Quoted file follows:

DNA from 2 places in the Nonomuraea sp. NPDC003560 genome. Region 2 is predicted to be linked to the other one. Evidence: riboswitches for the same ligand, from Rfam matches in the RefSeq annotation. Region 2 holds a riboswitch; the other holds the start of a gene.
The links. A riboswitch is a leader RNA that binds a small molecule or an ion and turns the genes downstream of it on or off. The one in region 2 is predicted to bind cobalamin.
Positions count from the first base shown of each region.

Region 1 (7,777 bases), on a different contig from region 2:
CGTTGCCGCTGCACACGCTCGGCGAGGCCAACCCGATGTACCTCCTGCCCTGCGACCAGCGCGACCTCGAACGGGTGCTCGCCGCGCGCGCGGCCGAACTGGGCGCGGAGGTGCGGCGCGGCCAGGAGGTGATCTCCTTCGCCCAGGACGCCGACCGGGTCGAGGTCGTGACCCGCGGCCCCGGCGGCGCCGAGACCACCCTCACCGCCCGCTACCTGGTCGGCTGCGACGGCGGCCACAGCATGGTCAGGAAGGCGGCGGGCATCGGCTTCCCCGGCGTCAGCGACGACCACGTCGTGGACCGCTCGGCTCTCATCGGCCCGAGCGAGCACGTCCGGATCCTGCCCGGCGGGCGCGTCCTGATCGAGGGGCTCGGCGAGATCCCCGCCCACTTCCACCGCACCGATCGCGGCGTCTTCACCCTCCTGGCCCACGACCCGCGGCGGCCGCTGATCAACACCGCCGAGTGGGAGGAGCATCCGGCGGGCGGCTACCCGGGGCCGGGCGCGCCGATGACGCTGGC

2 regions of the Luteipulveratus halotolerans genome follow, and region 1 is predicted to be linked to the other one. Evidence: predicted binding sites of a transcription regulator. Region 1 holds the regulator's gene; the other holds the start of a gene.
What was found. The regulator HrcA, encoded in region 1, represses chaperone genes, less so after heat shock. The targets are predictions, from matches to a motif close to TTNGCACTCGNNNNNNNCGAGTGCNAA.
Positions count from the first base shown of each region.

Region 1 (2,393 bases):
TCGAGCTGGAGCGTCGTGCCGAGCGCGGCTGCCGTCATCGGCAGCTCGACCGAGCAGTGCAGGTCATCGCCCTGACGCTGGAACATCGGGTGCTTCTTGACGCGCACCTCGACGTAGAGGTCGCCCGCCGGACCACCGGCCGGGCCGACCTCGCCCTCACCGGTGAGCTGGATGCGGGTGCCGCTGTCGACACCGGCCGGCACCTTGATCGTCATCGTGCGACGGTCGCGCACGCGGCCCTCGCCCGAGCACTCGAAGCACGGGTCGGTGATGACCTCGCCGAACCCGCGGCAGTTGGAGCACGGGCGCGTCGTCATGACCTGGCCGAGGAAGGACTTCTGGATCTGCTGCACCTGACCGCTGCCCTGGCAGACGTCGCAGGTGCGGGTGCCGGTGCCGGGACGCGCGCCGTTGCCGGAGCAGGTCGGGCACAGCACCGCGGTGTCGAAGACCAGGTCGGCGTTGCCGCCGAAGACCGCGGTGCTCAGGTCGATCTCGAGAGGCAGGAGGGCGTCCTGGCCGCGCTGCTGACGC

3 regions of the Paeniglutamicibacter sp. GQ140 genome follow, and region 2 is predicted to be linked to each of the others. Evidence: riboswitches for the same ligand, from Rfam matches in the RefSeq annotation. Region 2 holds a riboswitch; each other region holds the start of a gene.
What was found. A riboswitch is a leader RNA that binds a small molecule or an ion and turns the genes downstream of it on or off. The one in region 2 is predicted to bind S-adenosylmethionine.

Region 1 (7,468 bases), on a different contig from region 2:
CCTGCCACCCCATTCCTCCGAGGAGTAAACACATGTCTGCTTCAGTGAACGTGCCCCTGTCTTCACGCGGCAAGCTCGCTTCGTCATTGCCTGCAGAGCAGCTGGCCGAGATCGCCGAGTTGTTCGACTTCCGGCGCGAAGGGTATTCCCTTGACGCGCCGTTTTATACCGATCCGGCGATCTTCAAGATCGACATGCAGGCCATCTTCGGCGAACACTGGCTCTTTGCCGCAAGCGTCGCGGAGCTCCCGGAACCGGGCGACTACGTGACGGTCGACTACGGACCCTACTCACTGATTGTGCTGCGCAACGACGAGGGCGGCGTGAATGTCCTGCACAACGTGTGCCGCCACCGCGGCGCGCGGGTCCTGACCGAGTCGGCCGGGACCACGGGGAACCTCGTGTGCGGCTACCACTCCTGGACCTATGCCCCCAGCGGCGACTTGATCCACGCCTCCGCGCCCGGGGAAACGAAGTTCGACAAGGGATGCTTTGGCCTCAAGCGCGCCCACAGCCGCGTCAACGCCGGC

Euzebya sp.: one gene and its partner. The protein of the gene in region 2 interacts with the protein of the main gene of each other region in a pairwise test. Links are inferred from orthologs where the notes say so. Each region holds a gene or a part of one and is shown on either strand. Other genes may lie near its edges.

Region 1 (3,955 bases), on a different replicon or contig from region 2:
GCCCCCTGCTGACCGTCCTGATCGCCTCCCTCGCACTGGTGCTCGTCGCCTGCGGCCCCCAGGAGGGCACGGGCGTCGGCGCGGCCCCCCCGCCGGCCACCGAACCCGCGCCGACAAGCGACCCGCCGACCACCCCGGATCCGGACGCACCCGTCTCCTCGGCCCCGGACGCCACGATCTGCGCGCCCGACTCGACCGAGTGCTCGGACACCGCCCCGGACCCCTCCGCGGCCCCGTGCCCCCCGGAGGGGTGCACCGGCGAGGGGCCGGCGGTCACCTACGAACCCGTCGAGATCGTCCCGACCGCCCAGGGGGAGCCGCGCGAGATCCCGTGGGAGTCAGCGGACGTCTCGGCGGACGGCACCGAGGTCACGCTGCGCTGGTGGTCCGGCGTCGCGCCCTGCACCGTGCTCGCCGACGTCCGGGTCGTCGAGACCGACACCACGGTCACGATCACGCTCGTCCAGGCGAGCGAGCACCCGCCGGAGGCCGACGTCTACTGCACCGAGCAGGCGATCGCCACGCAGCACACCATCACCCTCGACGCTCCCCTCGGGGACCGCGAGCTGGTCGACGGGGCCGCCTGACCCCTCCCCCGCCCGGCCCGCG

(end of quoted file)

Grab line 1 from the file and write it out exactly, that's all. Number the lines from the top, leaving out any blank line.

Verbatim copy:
DNA from 2 places in the Nonomuraea sp. NPDC003560 genome. Region 2 is predicted to be linked to the other one. Evidence: riboswitches for the same ligand, from Rfam matches in the RefSeq annotation. Region 2 holds a riboswitch; the other holds the start of a gene.